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Posts Tagged ‘Reporting’

Reporting and business intelligence can both be of critical importance to a company today.  After all, it’s often said that in the past we adopted technology to aid the business (or perished along the way), whereas today, we are all technology companies.  So let’s take a quick look at a few key distinctions between these two entities.

A Washington D.C. company called T3 Information Systems offers the following two definitions which seem to fit the bill nicely:

Reporting refers to an account or statement that describes in detail an event or situation. The purpose of reporting is to give a detailed status update of a situation.

Business Intelligence (BI) refers to technologies, applications and practices for the collection, integration, analysis, and presentation of business information. The purpose of Business Intelligence is to support better decision-making in business.

Reporting is mostly concerned with what happened in the past (recent or otherwise) or with the current status of things (i.e., sales, receivables, inventory).  Aging reports, sales analyses, customer ledgers and income statements are examples of reporting.

Business intelligence, on the other hand, is concerned with what has happened so far, or what exists in our repositories of data, that can be used to effect and improve future business performance.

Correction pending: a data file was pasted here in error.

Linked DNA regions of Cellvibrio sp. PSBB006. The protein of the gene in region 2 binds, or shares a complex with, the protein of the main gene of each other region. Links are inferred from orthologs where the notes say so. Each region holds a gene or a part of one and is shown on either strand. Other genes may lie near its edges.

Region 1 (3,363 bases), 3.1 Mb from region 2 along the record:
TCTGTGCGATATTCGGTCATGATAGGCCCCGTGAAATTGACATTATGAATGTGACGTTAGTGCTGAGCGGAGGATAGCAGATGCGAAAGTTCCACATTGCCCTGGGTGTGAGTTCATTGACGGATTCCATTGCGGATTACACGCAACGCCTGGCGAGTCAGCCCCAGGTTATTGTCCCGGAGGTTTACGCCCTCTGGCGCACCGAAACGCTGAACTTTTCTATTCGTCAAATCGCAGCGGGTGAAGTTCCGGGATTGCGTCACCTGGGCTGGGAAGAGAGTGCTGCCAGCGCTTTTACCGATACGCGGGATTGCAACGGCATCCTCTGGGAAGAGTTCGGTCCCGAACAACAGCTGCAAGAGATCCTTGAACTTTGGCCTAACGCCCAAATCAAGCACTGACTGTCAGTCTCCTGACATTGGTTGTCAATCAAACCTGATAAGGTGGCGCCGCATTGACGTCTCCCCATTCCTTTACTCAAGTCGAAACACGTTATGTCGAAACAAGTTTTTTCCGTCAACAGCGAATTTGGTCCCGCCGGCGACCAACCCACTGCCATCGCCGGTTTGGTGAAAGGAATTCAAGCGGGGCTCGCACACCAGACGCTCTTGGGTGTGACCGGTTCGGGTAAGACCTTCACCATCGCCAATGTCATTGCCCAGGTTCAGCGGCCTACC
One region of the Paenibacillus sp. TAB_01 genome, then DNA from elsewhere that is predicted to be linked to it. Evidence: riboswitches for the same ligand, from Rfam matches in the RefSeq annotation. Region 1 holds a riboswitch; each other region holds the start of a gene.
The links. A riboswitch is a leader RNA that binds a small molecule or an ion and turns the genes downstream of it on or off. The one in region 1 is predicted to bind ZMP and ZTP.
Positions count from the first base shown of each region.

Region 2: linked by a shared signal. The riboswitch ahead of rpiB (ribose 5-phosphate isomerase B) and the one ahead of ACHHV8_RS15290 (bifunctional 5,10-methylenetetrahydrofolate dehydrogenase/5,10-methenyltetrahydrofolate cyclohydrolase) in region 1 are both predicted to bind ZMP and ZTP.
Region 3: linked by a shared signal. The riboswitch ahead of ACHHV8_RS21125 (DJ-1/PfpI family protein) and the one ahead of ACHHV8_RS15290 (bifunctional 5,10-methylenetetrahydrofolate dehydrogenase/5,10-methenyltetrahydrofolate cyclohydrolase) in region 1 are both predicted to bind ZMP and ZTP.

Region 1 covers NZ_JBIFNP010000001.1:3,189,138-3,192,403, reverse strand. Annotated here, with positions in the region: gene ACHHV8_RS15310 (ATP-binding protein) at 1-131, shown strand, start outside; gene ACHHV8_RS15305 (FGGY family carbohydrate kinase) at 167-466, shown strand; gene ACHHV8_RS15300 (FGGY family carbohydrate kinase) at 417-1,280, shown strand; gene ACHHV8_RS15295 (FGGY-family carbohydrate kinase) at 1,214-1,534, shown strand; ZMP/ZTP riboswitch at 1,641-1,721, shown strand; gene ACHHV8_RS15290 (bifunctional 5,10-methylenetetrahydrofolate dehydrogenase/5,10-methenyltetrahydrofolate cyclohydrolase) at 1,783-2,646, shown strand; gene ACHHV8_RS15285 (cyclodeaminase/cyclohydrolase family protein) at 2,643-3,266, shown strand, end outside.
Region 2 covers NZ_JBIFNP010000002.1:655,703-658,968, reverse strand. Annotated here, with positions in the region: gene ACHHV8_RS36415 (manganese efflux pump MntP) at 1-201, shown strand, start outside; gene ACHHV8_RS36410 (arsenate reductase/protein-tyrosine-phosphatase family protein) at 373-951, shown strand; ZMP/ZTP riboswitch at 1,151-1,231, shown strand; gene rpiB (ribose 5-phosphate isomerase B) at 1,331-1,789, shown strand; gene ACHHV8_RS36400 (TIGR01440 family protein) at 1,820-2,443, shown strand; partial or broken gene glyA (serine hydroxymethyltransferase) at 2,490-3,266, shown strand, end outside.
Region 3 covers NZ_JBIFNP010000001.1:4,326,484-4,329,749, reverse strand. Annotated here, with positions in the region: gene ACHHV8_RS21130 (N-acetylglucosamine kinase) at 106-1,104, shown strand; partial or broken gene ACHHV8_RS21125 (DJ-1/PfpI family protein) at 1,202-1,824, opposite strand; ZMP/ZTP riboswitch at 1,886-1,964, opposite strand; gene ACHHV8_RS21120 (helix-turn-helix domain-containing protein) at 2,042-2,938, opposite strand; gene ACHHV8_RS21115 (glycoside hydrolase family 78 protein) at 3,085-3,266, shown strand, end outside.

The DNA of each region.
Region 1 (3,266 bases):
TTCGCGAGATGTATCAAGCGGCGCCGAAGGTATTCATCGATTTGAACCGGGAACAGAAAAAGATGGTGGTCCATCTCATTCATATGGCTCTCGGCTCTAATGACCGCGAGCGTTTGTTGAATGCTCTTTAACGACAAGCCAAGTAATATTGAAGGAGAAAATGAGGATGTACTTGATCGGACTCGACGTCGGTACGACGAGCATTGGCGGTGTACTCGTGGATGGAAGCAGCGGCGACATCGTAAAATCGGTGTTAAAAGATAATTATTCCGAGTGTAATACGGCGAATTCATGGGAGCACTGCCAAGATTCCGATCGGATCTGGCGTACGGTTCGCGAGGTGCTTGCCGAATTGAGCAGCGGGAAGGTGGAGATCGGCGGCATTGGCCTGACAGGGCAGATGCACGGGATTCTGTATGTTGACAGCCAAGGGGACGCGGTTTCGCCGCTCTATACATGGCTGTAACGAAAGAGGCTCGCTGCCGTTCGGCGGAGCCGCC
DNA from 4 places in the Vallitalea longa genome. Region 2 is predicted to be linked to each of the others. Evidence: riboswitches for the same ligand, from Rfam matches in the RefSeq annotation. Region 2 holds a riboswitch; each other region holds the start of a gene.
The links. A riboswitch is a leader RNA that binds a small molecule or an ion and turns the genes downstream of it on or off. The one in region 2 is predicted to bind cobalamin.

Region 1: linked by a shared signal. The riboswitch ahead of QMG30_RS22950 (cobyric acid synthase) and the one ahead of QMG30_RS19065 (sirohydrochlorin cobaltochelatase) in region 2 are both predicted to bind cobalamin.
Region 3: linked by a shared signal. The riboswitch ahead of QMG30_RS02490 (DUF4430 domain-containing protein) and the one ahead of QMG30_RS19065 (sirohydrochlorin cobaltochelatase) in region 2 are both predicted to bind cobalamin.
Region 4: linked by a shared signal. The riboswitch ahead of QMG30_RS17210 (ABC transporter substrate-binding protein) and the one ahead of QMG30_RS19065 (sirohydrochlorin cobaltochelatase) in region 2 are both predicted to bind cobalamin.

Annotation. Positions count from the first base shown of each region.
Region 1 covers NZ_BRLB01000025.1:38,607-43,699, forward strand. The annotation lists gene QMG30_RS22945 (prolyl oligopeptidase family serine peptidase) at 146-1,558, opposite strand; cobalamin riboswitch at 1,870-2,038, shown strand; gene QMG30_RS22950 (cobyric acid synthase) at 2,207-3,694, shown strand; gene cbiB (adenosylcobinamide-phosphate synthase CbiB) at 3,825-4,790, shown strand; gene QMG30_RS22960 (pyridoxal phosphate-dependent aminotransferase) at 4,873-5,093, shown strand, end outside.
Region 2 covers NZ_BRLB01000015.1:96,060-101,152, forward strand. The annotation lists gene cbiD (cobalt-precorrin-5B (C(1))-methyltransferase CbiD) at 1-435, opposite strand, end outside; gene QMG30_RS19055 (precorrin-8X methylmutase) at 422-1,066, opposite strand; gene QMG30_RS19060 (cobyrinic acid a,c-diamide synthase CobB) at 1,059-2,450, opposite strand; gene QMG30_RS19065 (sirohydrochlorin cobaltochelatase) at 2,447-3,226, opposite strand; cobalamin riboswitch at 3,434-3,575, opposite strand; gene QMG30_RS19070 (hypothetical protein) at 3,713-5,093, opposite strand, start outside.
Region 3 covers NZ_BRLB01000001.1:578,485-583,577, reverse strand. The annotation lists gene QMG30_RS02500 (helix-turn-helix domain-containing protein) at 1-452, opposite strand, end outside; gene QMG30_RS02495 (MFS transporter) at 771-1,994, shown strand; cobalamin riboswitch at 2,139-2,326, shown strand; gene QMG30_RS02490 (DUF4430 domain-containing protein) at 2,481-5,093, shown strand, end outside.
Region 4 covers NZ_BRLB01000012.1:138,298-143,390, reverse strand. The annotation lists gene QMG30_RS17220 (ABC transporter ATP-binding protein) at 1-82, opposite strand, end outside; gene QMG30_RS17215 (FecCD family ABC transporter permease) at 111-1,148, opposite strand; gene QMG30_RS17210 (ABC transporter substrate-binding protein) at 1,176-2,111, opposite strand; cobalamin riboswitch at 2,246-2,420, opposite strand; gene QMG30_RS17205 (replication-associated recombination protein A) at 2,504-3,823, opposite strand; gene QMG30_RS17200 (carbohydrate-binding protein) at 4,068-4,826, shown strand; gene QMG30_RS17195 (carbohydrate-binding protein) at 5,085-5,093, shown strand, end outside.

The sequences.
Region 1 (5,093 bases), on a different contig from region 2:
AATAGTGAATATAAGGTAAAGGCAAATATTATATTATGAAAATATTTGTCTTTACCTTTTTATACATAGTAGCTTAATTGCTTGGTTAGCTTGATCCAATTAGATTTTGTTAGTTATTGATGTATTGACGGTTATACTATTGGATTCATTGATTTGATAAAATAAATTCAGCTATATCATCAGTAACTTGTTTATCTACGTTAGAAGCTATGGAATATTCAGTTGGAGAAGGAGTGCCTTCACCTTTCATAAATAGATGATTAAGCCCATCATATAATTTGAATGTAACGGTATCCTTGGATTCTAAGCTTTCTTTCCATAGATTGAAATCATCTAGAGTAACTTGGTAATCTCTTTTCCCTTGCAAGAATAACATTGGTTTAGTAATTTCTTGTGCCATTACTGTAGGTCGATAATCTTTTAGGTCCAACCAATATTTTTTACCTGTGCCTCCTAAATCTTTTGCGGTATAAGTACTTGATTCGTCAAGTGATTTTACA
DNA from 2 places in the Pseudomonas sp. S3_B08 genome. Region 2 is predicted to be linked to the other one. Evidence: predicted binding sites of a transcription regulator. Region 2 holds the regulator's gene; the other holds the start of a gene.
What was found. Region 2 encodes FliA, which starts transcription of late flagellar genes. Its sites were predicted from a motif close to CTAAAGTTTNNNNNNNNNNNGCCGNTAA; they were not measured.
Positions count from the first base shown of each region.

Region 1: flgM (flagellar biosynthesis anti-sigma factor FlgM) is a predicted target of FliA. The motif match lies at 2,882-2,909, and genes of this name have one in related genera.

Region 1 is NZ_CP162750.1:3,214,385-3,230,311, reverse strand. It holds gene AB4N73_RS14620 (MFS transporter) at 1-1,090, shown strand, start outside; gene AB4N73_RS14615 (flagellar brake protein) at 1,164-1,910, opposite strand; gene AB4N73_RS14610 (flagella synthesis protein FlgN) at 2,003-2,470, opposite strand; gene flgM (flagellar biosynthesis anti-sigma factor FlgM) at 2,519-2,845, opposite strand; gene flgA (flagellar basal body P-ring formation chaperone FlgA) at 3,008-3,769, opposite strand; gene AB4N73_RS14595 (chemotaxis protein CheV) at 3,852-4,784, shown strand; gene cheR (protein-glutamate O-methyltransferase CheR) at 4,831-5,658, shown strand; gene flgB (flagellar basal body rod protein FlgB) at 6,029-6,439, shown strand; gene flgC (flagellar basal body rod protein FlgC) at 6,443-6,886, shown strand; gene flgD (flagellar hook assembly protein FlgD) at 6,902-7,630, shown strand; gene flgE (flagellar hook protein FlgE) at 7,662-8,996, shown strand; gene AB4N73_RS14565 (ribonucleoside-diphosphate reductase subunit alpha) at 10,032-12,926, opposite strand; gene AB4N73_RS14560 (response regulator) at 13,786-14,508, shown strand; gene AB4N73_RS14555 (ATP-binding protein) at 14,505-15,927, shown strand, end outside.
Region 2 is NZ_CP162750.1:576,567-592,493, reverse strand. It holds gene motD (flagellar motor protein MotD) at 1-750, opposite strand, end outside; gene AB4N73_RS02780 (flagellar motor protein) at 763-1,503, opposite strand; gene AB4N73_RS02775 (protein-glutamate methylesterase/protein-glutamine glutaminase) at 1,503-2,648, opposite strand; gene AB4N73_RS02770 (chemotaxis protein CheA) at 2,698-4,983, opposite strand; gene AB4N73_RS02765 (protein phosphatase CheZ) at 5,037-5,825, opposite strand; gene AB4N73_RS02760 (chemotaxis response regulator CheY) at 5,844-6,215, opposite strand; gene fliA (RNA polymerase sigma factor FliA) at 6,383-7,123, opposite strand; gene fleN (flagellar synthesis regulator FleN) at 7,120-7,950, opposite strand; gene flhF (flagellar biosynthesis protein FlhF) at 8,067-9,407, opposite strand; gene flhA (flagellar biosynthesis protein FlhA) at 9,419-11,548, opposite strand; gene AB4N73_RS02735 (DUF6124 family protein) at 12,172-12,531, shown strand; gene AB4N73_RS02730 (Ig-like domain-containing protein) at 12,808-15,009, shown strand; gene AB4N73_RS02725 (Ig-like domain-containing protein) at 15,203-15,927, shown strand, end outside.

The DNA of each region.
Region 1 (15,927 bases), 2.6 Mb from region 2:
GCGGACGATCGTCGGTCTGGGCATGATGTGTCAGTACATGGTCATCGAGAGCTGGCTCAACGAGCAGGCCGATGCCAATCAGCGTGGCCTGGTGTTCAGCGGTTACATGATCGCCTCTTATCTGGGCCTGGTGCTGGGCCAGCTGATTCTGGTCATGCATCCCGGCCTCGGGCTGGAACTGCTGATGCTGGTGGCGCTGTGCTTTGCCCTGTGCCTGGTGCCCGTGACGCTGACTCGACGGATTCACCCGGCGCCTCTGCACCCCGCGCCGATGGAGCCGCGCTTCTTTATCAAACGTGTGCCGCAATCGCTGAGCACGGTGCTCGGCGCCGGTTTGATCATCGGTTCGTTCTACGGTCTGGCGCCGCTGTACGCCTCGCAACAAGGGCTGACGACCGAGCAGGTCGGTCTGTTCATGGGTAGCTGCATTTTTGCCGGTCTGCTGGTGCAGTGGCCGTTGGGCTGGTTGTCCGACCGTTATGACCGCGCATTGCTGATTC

3T explains BI simply as… Business Intelligence is built using multiple sources of data, giving the user the ability to cross-analyze and explore relationships that may not have been previously considered. The main goal of BI technology is to be flexible and open to discovering new insights.

An easy-to-understand example of a real-life business intelligence situation would be discount cards. Stores use discount cards to track customer purchases and targeted marketing campaigns. Business intelligence then analyzes and explores this data to inform future decisions.

In short then, business reporting is about status updates, past and current.  BI is about making future decisions. They involve different tools (a topic for another time) provided by an ever-increasing range of software vendors.  In some respects, it’s fair to say that one is intended to pick up where the other leaves off.

Yet you need both — eventually.  It’s just important to recognize the distinctions, and to decide for yourself when you need more than just reporting.  Then you can start exploring your options.

 

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